Author: O'Hara, Helen
Date published: December 1, 2011
It's The Hangovaries!
THE LATEST IN A LONG STRING OF FEMALE-LED "surprise" hits that shouldn't have surprised anyone, Bridesmaids has a good claim to be the strongest comedy of the year. Character-led, intelligently written and perfectly cast, it's a film that has the potential to change Hollywood, by finally convincing men that films starring women can be not only watchable but freakin' hilarious. Written by and starring Kristen WHg, it's the story of Annie, failed businesswoman and dumpee who's less happy than she should be when her best friend, Lilian (Maya Rudolph), gets engaged. Annie, depressed and hard-up, tries gamely to go along with the wedding preparations, but is intimidated by Lilians rich, perfect and beautiful new friend, Helen (Rose Byrne), and soon overwhelmed by the financial and emotional demands of her maid of honour role. The combination of competition with Helen, poverty, an unravelling ove-life and an eclectic collection of fellow bridesmaids soon makes this a sort of Wedding Oo The Verge Of A Nervous Breakdown.
The film's at its most effective when it focuses on Wiig and her quietly desperate attempts to get her stalled life moving again: wrangling weirdo flatmates, suggesting affordable hen party plans and beginning a tentative romance with Chris O'Dowd's traffic cop while still not quite over Jon Harom's odious "fuck-buddy", Ted (incidentally. Hamm must be hugely secure to send up his own sex symbol image this thoroughly). Lengthy swathes of the film elicit not just giggles but laughs of recognition and empathy, something that's been almost totally absent from the exaggerated and artificial rom-com sphere for far too long.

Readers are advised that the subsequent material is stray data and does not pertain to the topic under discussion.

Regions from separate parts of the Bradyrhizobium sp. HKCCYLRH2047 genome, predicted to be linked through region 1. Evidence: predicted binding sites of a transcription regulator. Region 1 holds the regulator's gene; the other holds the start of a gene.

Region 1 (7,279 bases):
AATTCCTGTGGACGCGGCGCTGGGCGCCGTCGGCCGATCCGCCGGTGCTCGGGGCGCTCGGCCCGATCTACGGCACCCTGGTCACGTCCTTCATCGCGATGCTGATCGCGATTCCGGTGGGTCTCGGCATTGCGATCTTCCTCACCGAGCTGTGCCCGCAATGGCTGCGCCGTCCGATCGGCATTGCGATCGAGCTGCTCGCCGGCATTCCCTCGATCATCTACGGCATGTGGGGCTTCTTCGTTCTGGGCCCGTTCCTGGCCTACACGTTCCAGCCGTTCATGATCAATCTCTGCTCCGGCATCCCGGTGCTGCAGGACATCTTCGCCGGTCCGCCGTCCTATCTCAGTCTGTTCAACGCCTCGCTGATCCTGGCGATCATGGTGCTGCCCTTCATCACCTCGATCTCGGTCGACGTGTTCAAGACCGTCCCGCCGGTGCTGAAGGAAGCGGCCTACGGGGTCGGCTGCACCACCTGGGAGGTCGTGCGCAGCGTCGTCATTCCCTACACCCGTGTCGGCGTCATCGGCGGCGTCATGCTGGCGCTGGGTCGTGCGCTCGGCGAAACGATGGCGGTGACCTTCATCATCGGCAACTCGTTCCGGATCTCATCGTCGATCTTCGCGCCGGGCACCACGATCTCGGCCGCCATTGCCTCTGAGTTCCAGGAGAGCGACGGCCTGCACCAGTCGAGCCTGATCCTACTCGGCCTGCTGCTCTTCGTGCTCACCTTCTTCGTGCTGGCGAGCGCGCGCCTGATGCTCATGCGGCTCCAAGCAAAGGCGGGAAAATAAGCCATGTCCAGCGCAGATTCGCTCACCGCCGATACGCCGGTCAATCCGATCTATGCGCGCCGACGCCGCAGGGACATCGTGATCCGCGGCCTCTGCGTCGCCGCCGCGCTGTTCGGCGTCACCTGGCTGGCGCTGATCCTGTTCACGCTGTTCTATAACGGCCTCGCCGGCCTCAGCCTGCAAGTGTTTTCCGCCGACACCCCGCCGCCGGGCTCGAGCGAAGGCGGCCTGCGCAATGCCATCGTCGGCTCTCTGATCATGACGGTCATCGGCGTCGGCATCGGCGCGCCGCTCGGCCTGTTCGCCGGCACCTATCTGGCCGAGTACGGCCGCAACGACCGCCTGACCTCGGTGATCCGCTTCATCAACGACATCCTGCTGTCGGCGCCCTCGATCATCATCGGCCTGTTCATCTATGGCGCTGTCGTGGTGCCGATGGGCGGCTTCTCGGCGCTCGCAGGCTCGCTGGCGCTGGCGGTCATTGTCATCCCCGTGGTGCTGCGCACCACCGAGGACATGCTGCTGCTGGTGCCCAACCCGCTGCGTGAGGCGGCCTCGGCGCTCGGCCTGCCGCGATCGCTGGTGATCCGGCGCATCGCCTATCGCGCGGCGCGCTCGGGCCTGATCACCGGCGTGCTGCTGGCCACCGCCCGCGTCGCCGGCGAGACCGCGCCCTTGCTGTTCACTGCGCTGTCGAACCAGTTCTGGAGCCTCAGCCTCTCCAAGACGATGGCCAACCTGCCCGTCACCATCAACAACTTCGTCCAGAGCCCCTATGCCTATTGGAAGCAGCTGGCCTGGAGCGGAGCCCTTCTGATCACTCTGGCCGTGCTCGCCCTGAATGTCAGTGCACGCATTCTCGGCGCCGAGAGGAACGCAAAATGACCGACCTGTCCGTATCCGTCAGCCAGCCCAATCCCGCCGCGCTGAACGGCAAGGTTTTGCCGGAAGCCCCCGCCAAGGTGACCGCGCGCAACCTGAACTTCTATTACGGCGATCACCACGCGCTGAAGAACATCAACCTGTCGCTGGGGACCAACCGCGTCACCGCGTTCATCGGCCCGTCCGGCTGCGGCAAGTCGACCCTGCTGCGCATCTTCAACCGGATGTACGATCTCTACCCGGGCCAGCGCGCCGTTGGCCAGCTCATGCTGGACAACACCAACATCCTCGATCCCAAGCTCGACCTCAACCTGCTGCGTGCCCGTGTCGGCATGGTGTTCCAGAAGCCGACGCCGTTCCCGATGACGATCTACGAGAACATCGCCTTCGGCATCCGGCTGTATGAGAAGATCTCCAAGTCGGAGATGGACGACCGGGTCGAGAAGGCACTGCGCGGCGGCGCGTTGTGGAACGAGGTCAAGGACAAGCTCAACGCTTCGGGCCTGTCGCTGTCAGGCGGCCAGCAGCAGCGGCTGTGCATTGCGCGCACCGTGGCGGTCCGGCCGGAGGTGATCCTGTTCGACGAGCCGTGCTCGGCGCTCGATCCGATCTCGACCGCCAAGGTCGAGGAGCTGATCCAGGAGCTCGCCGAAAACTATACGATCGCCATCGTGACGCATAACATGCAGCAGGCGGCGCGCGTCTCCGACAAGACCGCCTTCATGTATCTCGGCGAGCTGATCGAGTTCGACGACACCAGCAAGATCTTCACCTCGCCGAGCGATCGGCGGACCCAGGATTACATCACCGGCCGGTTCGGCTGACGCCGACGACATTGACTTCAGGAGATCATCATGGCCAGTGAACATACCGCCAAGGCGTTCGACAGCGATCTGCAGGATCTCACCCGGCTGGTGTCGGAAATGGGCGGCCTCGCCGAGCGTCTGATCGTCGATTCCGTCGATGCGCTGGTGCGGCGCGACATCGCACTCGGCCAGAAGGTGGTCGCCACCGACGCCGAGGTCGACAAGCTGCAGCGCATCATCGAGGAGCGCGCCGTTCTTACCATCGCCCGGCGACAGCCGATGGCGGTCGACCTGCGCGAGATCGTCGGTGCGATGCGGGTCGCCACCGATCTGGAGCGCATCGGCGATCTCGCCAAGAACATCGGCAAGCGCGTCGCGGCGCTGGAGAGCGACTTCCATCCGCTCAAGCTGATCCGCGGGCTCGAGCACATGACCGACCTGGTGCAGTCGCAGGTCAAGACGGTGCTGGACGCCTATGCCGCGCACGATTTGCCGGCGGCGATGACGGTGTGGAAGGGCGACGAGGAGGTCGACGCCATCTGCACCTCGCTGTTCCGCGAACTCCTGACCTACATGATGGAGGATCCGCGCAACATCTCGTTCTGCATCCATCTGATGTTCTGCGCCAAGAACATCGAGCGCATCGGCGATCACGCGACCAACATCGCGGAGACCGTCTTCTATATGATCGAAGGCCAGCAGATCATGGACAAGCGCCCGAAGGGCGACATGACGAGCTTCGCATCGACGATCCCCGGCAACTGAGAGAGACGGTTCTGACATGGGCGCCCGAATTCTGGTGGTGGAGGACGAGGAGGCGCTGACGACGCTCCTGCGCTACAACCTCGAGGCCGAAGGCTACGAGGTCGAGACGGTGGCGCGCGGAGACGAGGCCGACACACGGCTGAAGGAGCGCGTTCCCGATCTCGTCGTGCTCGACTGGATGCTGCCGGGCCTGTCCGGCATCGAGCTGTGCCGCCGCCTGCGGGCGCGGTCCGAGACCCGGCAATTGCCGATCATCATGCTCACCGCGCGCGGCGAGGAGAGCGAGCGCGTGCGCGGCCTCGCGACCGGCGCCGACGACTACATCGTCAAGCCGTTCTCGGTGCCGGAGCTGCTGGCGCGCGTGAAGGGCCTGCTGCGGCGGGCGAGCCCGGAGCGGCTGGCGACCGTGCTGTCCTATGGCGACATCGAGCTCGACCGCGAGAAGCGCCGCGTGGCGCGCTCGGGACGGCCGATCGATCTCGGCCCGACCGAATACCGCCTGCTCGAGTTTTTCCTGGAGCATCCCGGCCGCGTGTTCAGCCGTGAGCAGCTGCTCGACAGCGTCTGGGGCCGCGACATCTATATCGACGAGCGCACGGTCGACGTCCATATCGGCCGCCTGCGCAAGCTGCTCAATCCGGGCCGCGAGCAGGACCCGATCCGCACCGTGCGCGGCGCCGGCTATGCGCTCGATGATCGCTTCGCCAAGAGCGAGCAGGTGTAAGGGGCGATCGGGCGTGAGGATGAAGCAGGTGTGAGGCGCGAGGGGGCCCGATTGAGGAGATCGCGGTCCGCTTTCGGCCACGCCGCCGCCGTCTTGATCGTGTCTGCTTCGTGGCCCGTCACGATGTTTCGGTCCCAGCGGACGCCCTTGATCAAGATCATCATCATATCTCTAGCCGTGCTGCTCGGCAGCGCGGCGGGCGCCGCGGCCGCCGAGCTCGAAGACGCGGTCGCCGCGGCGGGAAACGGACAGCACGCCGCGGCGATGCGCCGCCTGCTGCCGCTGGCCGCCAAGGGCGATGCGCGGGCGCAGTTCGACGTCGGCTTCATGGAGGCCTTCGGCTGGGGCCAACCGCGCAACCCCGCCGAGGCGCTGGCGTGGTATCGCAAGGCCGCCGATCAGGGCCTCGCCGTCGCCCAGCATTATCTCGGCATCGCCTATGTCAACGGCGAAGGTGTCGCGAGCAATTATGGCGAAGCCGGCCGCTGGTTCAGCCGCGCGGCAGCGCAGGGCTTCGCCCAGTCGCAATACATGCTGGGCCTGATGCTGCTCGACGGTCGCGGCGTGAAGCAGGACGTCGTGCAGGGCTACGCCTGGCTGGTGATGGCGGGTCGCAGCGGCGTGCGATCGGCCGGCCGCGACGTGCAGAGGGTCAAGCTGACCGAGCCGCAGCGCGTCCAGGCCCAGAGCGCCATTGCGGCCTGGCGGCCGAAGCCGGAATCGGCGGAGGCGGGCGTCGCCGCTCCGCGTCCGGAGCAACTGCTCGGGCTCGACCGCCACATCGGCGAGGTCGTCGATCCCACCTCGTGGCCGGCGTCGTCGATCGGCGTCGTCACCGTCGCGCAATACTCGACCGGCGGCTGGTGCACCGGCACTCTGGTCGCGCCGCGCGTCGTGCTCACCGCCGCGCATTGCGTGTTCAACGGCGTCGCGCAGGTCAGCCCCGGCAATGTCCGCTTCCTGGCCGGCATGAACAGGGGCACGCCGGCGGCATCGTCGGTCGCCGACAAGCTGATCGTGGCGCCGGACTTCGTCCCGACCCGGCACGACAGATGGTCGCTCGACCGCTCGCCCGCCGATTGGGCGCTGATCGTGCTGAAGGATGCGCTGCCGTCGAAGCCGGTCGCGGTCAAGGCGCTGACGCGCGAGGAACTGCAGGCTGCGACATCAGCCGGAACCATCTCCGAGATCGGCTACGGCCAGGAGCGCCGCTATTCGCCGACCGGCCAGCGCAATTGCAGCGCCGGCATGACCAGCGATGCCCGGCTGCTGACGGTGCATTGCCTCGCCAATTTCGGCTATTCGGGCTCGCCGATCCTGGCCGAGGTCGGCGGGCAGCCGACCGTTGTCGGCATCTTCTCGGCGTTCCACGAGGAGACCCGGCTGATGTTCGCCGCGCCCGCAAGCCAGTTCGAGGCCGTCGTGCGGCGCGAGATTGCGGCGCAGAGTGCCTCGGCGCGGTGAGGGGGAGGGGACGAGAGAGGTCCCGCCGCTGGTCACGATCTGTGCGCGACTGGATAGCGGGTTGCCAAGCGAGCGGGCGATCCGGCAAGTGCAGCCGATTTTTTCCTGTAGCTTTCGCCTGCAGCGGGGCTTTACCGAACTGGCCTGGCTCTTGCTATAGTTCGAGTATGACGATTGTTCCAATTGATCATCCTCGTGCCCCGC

It's disappointing, then, that a couple of scenes go over the top, notably a scatological explosion in a bridal shop that feels - and indeed was - shoehorned in by producer Judd Apatow to draw fans of broad comedy. Perhaps, in that sense, it worked in persuading the naysayers - i . e. men - to give àie film a chance in the first place. But hopefully, when the next Bridesmaids (whatever that may be) comes along, they can leave out such gimmicks and keep the focus firmly on the characters, where the real comedy lies.
EXTRAS The group commentary is chaotic but entertaining, director Paul Feig valiantly trying to keep the cast in check. The gag reel and line-o-rama are as improv-heavy as you'd expect, andai funny, and there's a great set of deleted and extended scenes, additional video jokes and general hilarity. You can also listen to Holifcön in full, handy for group singalongs. It's hard to think what else they missed.
**** EXTRAS ****